Album Review Saturdays 2024 Episode 10

The intent is never to make a “concept” blog post out of these Album Review Saturdays.  It should be impossible, considering how we pick them — at nearly random (for the most part).  Hell, if I had a staff of writers that were interested in adding more reviews, it would be even more impossible.  But somehow, this time, three albums completely different, uniquely distinct in very different genres, have somehow (by design, or just how it came together), have given us some form of concept record this week.  The first is a progressive bluegrass unit seeking refuge, on the lamb, or in limbo over what we believe are the seven deadly somethings (and it ain’t Kung Fu fighters).  The second lands in the wonderful, technical rock-jazz instrumental landscape, delivered with such commitment and delivery that we can forgive the title in spite of the story (but read on to know how I really feel).  Then, the one we went out on a limb for…  What we didn’t know was the dark, soul-filled surprise within, harkening back to songwriting where the entire album is the Americana – piece — of all kinds of difficult puzzles solved only by living, persevering, and leaving the story to tell (in the music).  The concept to conceptualize is always one of debate and discussion, so without furthering our conceptuality, let’s give these three albums our Album Review Saturdays 2024 Episode 10 attention.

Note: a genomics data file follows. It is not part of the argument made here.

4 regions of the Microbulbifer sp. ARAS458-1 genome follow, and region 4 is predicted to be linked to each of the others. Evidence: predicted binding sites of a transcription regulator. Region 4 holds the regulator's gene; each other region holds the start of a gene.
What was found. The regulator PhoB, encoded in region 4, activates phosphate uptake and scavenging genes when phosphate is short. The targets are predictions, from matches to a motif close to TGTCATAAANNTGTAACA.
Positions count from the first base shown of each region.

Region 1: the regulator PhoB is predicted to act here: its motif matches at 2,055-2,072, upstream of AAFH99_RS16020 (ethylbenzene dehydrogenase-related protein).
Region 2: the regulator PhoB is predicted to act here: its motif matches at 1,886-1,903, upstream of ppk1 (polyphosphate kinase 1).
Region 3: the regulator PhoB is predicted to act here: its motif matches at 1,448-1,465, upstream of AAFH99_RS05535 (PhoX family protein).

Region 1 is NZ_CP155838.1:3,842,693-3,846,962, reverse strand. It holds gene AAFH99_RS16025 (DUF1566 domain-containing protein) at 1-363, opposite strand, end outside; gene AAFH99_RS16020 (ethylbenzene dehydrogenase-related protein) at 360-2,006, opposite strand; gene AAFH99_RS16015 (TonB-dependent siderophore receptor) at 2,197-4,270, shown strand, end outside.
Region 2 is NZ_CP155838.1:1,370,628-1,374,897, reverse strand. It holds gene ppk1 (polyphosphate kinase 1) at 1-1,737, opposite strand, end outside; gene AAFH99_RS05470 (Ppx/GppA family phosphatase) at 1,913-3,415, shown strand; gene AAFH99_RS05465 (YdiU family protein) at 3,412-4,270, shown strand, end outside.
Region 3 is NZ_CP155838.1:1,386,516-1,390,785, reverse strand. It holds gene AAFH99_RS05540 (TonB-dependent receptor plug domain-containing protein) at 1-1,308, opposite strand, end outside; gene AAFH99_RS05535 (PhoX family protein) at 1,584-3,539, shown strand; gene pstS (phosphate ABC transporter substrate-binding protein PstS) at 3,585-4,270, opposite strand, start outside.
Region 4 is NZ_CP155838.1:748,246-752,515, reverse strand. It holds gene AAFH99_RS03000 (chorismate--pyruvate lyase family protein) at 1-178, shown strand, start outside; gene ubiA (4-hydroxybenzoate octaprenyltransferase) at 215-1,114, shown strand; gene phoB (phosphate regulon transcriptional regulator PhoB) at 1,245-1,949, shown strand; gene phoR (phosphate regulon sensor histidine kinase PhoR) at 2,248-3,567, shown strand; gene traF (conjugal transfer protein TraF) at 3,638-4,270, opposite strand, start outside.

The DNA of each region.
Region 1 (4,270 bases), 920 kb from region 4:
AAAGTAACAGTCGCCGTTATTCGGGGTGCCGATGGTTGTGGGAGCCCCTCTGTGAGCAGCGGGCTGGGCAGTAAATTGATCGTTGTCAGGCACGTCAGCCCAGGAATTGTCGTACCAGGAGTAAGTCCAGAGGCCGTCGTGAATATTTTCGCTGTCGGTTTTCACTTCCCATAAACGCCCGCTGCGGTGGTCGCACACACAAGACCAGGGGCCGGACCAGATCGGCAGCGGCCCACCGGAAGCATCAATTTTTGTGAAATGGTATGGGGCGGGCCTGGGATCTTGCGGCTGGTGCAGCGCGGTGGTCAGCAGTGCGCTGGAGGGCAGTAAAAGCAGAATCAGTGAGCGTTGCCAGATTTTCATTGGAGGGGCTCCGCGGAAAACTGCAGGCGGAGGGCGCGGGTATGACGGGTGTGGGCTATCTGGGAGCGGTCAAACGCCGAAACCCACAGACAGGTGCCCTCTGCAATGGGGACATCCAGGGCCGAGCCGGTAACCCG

[Mark Kuligowski & Panelist DAHM discuss these (3) albums + adds three (3) more reviews!]


Kitchen DwellersSeven Devils

When you first see the tremendous, foreboding landscape on the cover of the Kitchen Dwellers’ newest album, if you didn’t know them (like i didn’t), you would immediately believe you were in for either a dark metal, doom excursion looking for hope like an amateur golfer looks for their ball in dense forest surrounding slivering fairways on courses they shouldn’t be playing.  You’d be wrong.  I was wrong.  Welcome in the bluegrass banjo and fiddling with Pacific country storytelling, toe tapping, and yes, avant-garde progressive instrumental additions that will stun you beyond what pickers and fiddles are usually sworn to.

Seven Devils wastes no time in braising their strings and reaching into elongated progressive bag of tricks, while maintaining a very catchy bluegrass rhythm along with engaging lyrics, fitting vocals, and deliberate harmonies.  I don’t know if the Seven Devils scare me as much against the guitar and fiddle playing, but it does make for an interesting start to a very well put together, and conceptualized album.  Let’s realize the mountain and the travel required, as that is the hardship concept and the reward.  The Seven Devils mountain range, located in western Idaho along the Snake River is more than likely the heart of the cover (although, if it looks that Lord of the Rings like, hopefully they can shoot the next Tolkien in Idaho to save some coin!  This travel-log, the forks in the road, opportunities lost, and the life chosen are so well felt from fiddle to mandolin, from vocal to harmony.  It’s not as dark as you might think.  ‘Pendulum’ should have been when you saw the title on the back cover, and it had a Roman numeral, too!  But, it’s fiddle, claps, and just well put together lyrics and timing.  This is nearly 90% of the record.